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DNAlounge.com: Webcasting Legally

Jan 01, 2001, 13:35 (3 Talkback[s])
(Other stories by Jamie Zawinski)

"Today's word is "labyrinthine." Keep it in mind. The laws related to the reproduction and distribution of music are very complicated, and there are a number of different organizations responsible for collecting royalties on behalf of the artists. In order to operate an internet radio station legally, one has to deal with a lot of different groups. I'm going to try and explain how all this works (in the United States, at least), but it's going to take a while. I'll start off with some definitions. ... If you want to operate an internet radio station legally, you need to do these things:

  1. Follow the play limits and other restrictions on content mentioned in the DMCA, and summarized above;
  2. Fill out the licensing forms from ASCAP, BMI, and SESAC, and send each of them at least a couple hundred dollars a year;
  3. Fill out the webcasting licensing form for RIAA, and expect them to start hitting you with a large bill some time next year."
"If you want to do something different, for example, if you want to let users choose the songs to download, or you want to archive dj sets, or you want to allow the world at large to collaboratively dj by voting on what song to play next, or anything at all interactive that actually takes advantage of the power of the internet: well... you're... [out of luck]. When you go into that world, you are out of the "compulsory license" territory, and must negotiate with all of the copyright holders individually, which is prohibitively complicated, since there are so many of them."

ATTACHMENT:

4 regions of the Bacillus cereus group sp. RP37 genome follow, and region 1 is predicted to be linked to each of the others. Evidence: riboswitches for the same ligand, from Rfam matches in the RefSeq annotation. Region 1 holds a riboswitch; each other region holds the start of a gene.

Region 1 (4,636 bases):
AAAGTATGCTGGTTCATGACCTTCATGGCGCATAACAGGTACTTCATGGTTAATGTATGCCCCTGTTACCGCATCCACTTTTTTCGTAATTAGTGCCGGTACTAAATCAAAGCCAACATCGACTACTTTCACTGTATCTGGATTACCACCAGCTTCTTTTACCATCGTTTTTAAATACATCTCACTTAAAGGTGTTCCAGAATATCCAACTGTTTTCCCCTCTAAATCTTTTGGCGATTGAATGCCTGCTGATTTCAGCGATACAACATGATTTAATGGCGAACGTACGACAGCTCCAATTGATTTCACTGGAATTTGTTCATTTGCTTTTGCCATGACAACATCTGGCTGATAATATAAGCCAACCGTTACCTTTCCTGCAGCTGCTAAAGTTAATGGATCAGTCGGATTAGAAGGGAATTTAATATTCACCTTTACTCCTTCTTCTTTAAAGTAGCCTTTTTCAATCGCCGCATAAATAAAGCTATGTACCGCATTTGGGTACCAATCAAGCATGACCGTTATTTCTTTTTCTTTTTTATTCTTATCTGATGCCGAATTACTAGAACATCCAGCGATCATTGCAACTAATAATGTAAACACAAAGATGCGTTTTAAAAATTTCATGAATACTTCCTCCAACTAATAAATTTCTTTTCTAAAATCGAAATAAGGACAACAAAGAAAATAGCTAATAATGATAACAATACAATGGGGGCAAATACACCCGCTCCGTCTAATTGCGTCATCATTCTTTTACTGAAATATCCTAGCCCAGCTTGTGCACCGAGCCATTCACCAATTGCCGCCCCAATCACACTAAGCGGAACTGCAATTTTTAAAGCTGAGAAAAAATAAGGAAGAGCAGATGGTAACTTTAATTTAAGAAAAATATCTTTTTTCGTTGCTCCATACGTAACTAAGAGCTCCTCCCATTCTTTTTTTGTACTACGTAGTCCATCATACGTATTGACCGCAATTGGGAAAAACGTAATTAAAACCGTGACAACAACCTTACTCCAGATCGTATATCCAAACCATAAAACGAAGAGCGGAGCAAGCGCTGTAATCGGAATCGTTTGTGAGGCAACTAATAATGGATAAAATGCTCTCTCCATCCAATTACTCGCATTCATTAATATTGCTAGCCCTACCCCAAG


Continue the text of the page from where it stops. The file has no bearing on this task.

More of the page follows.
"What's going on here is that the music industry establishment are absolutely terrified of the internet, and are trying to prevent any kind of progress that might require them to evolve and change their business models to keep up with the times. They are pretty much trying to legislate the internet out of the way, and force things to continue to be done as if early-20th-century technology was still all we have to work with."

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